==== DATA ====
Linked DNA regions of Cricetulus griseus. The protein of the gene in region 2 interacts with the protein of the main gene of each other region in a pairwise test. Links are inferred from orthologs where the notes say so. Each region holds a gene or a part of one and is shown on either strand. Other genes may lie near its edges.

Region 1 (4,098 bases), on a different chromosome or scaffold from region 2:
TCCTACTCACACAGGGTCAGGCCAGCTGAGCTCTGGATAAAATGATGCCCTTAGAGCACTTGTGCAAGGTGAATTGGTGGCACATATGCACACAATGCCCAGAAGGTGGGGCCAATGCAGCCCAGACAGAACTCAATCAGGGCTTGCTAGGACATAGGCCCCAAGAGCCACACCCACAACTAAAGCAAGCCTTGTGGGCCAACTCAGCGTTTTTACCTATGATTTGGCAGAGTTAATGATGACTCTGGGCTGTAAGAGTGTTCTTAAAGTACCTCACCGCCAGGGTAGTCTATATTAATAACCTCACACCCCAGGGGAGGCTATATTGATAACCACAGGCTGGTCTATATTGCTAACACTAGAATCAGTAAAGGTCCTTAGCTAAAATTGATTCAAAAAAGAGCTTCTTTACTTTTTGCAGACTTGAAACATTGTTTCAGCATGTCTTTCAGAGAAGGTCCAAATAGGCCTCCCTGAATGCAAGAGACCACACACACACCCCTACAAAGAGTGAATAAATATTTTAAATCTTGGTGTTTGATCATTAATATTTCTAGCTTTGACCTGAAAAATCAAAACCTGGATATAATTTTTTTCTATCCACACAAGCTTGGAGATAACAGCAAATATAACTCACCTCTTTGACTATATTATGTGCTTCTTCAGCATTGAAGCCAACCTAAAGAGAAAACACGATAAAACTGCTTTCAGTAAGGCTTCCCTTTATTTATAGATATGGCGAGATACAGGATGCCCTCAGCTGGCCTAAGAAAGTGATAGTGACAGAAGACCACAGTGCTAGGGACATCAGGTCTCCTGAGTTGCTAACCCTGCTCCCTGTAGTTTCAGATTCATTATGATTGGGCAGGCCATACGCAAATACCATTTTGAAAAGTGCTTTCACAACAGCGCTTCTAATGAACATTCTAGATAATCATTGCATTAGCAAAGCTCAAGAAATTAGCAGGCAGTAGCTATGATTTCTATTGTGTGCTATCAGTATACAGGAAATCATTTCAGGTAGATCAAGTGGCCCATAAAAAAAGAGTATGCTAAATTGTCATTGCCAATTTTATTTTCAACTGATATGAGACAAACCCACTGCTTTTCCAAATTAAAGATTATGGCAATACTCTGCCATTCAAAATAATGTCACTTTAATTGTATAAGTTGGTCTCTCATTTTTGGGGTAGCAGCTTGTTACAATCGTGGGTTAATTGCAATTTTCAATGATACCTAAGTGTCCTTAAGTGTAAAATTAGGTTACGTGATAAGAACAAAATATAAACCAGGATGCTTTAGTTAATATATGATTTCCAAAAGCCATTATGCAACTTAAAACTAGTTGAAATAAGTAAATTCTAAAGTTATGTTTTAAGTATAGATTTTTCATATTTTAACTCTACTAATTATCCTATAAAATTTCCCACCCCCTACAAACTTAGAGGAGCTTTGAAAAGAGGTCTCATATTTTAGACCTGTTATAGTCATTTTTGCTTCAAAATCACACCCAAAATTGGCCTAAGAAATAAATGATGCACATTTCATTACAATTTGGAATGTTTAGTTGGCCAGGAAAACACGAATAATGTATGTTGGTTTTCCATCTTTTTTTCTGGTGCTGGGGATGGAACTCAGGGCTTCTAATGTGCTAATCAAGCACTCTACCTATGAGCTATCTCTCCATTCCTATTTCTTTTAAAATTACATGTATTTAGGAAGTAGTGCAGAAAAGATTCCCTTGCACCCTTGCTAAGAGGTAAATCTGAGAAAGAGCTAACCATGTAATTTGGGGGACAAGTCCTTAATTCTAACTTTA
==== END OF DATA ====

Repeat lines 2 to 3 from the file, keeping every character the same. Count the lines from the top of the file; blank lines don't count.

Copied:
Region 1 (4,098 bases), on a different chromosome or scaffold from region 2:
TCCTACTCACACAGGGTCAGGCCAGCTGAGCTCTGGATAAAATGATGCCCTTAGAGCACTTGTGCAAGGTGAATTGGTGGCACATATGCACACAATGCCCAGAAGGTGGGGCCAATGCAGCCCAGACAGAACTCAATCAGGGCTTGCTAGGACATAGGCCCCAAGAGCCACACCCACAACTAAAGCAAGCCTTGTGGGCCAACTCAGCGTTTTTACCTATGATTTGGCAGAGTTAATGATGACTCTGGGCTGTAAGAGTGTTCTTAAAGTACCTCACCGCCAGGGTAGTCTATATTAATAACCTCACACCCCAGGGGAGGCTATATTGATAACCACAGGCTGGTCTATATTGCTAACACTAGAATCAGTAAAGGTCCTTAGCTAAAATTGATTCAAAAAAGAGCTTCTTTACTTTTTGCAGACTTGAAACATTGTTTCAGCATGTCTTTCAGAGAAGGTCCAAATAGGCCTCCCTGAATGCAAGAGACCACACACACACCCCTACAAAGAGTGAATAAATATTTTAAATCTTGGTGTTTGATCATTAATATTTCTAGCTTTGACCTGAAAAATCAAAACCTGGATATAATTTTTTTCTATCCACACAAGCTTGGAGATAACAGCAAATATAACTCACCTCTTTGACTATATTATGTGCTTCTTCAGCATTGAAGCCAACCTAAAGAGAAAACACGATAAAACTGCTTTCAGTAAGGCTTCCCTTTATTTATAGATATGGCGAGATACAGGATGCCCTCAGCTGGCCTAAGAAAGTGATAGTGACAGAAGACCACAGTGCTAGGGACATCAGGTCTCCTGAGTTGCTAACCCTGCTCCCTGTAGTTTCAGATTCATTATGATTGGGCAGGCCATACGCAAATACCATTTTGAAAAGTGCTTTCACAACAGCGCTTCTAATGAACATTCTAGATAATCATTGCATTAGCAAAGCTCAAGAAATTAGCAGGCAGTAGCTATGATTTCTATTGTGTGCTATCAGTATACAGGAAATCATTTCAGGTAGATCAAGTGGCCCATAAAAAAAGAGTATGCTAAATTGTCATTGCCAATTTTATTTTCAACTGATATGAGACAAACCCACTGCTTTTCCAAATTAAAGATTATGGCAATACTCTGCCATTCAAAATAATGTCACTTTAATTGTATAAGTTGGTCTCTCATTTTTGGGGTAGCAGCTTGTTACAATCGTGGGTTAATTGCAATTTTCAATGATACCTAAGTGTCCTTAAGTGTAAAATTAGGTTACGTGATAAGAACAAAATATAAACCAGGATGCTTTAGTTAATATATGATTTCCAAAAGCCATTATGCAACTTAAAACTAGTTGAAATAAGTAAATTCTAAAGTTATGTTTTAAGTATAGATTTTTCATATTTTAACTCTACTAATTATCCTATAAAATTTCCCACCCCCTACAAACTTAGAGGAGCTTTGAAAAGAGGTCTCATATTTTAGACCTGTTATAGTCATTTTTGCTTCAAAATCACACCCAAAATTGGCCTAAGAAATAAATGATGCACATTTCATTACAATTTGGAATGTTTAGTTGGCCAGGAAAACACGAATAATGTATGTTGGTTTTCCATCTTTTTTTCTGGTGCTGGGGATGGAACTCAGGGCTTCTAATGTGCTAATCAAGCACTCTACCTATGAGCTATCTCTCCATTCCTATTTCTTTTAAAATTACATGTATTTAGGAAGTAGTGCAGAAAAGATTCCCTTGCACCCTTGCTAAGAGGTAAATCTGAGAAAGAGCTAACCATGTAATTTGGGGGACAAGTCCTTAATTCTAACTTTA